6:18 AM Mar 22, 1994


Geneva 21 Mar (Chakravarthi Raghavan) -- GATT Director-General Peter Sutherland cautioned industrialized countries against the concepts of 'eco-dumping' or 'social-dumping' which, he said, bore striking similarity to more conventional forms of protectionist rhetoric.

Sutherland's warning came in a speech to the Canadian Club in Toronto. A copy of the speech was made available here by the GATT press office.

Using trade restrictions as a "political club to wield around the global market place" and introducing them into the (proposed) World Trade Organization would place "the system at immediate risk of collapse", the GATT head warned.

Developing countries and transition economies, he noted, had fought hard in the Uruguay Round to ensure "triumph for liberal, non-discriminatory world trade, not a shame-faced retreat into market sharing".

While they had found support for this from their industrial country partners, it was ironic that resistance to creating just and stable market access and fair opportunities for all to compete in the global market place remained most marked in the industrialized world.

"Protectionism was most evident in societies that have been quick in the past to lecture others about the advantages of a competitive market economy".

Looking beyond Marrakesh, Sutherland said, was a pending new agenda including further liberalisation of trade in services and comprehensive work programme on trade and environment.

"There is also a burgeoning list of other new issues being proposed", he noted and said that many unnecessary and destructive restrictions on trade flows and international economic activity should be addressed effectively on a multilateral basis.

The Uruguay Round results, the GATT head noted, would cause restructuring at a quickening pace in the industrialized world. The prospect of global economic integration and restructuring implied adjustment on a scale unlike that ever encountered before or envisaged in a regional context (such as NAFTA and EC single market).

The danger of overloading the industrialized world's economic and political circuit was all too apparent and should be firmly dealt with at an early stage. With high levels of unemployment, appeals to keep cheaper foreign products off the super market shelves and make taxpayers help exporters compete, raise living standards and save jobs was a "seductively easy way out", but entirely illusory.

Resisting impoverishment on grounds of the discredited theories of "pauper labour" (imports from countries with relatively low wages being inimical to economic welfare of the importing countries) would impoverish industrial societies faster, and not lay the grounds for rejuvenation of economies or creation of well-paid new jobs, he added.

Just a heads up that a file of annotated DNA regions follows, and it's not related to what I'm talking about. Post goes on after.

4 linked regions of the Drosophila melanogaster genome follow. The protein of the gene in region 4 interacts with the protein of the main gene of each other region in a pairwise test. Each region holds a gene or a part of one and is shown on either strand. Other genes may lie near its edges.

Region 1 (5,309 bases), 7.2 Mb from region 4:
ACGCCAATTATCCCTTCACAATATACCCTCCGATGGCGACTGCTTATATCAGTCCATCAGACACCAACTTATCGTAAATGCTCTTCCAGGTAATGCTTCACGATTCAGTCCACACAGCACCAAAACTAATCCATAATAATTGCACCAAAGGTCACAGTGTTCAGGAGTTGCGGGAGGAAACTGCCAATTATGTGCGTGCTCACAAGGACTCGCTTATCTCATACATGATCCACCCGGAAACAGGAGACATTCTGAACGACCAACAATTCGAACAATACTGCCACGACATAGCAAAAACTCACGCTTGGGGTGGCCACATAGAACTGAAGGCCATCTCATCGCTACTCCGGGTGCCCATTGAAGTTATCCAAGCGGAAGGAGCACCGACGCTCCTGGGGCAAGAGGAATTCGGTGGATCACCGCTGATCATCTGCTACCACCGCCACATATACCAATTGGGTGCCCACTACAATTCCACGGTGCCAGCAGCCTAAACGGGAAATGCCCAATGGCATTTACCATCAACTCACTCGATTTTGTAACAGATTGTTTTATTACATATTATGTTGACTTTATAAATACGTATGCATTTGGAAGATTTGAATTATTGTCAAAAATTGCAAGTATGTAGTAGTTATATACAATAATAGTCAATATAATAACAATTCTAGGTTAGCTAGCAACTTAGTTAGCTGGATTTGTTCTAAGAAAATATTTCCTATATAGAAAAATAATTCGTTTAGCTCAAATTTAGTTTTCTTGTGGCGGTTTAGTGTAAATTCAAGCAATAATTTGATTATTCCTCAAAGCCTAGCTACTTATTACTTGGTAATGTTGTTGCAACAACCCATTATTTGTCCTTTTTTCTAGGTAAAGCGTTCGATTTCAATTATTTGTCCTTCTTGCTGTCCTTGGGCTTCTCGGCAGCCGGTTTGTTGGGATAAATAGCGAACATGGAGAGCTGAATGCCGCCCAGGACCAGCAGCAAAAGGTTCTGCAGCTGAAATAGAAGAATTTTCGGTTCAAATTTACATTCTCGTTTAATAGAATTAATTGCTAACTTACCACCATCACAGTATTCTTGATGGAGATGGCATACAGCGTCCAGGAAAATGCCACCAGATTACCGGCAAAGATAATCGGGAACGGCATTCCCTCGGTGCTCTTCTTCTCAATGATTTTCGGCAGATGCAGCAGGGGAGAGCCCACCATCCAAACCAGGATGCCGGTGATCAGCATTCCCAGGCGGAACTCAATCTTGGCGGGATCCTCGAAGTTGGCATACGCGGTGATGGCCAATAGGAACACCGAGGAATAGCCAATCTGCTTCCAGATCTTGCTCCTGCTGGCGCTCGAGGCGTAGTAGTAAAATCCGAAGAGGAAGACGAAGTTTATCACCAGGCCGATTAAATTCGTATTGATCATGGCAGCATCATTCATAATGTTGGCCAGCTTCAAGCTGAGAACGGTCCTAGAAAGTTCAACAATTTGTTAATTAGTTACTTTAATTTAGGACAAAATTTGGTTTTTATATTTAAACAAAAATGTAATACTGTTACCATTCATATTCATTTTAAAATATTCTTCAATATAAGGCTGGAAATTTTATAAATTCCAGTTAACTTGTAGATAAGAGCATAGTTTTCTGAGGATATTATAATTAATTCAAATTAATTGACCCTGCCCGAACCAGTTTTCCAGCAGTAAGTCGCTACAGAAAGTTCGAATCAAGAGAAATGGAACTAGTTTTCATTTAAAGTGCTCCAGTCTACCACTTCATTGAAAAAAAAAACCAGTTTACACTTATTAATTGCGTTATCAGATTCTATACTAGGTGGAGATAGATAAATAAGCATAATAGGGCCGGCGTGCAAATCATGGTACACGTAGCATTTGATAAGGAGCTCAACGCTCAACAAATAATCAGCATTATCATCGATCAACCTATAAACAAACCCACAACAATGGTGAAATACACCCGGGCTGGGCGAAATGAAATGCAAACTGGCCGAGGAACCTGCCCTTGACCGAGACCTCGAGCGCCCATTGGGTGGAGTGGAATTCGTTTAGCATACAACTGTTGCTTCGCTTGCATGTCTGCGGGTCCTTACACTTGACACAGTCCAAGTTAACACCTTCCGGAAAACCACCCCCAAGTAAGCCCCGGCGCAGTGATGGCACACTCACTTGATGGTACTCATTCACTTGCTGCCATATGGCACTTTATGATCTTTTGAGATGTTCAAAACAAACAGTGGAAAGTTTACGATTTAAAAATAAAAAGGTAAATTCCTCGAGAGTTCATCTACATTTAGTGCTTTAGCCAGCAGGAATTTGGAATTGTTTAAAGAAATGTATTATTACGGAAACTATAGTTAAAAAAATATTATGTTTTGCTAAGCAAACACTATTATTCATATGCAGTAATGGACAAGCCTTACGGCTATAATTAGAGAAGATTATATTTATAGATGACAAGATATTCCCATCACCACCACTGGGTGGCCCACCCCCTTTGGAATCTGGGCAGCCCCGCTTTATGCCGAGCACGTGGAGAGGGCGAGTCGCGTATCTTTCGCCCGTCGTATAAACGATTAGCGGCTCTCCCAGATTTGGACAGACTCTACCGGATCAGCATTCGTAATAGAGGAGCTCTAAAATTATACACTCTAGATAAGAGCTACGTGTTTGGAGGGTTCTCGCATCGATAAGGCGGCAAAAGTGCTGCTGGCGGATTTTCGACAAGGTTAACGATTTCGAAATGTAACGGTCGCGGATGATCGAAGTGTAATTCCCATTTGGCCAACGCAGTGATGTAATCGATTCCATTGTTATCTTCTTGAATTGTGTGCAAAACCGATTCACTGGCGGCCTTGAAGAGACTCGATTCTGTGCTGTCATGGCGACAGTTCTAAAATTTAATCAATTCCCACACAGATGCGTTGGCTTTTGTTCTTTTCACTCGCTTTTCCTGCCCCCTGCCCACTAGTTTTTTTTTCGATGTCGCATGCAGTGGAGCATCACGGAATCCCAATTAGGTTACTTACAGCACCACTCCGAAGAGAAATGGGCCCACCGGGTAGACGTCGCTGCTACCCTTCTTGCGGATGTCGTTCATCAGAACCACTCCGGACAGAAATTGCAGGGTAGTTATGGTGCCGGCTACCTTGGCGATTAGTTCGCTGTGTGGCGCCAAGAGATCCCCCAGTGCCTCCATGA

The heterogeneity of new comers to the global market economy is creating pressure to resist integration and differing approaches to policy in areas of environment protection or social welfare, Sutherland said, "are proving to be a touchstone for claims that these countries wield unfair advantages in the global market place and that these must be met through trade restrictions if domestic industry is to survive and domestic standards are not to be dragged downwards."

"Simplistic demands for drastic trade remedies against so-called eco-dumping or social-dumping sometimes bear a striking similarity to more conventional forms of protectionist rhetoric, but in many respects ill-thought out measures can be more dangerous because of the popular emotional appeal that they appear able to carry with them."

Growth of world trade and the increased prosperity generated confirmed the validity of the economic principle that welfare of trading nations would increase if each played to its specific area of comparative advantage.

Where there might good reasons for pursuing in specific cases harmonization of standards internationally, the need for a "cooperative, multilateral approach" was obvious.

"But there is no general case to be made that heterogeneity is in and of itself a bad thing."

Those who believed, generally from a privileged point of view, that free trade would lead to competitive deregulation and lowering of standards worldwide or to industries migrating to developing countries, argued that trade restrictions could be used to encourage countries to harmonise their standards upwards and penalise those which were felt to be lagging behind.

"The dangers of protectionist capture inherent in this line of argument are manifold... it leads to a false policy prescription which in all likelihood will not achieve the underlying objective. The direct effect of trade restrictions against exports from a developing country or industry unable to meet industrialized country standards will fall first and foremost on the workers themselves, threatening their jobs and livelihood.

"Where poverty is the principal cause of inability to invest in higher standards, which is very often the case, resource transfers to help raise the standards are called for, not trade restrictions in overseas markets that will cut away even further at the local resource base".

Threat of trade restrictions could no doubt be a powerful political club to wield around the global market place. But like all clubs it was available "most readily to the powerful for use on the weak, not the other way round", Sutherland noted.

"Such politicisation of trade policy-making turns it into the equivalent of breaking off diplomatic relations or suspending aircraft landing rights."

Sutherland added: "It has had no place until now in the framework for multilateral economic cooperation maintained by the GATT, and introducing it into the new framework of the WTO would place the system into the new framework of the WTO would place the system at immediate risk of collapse."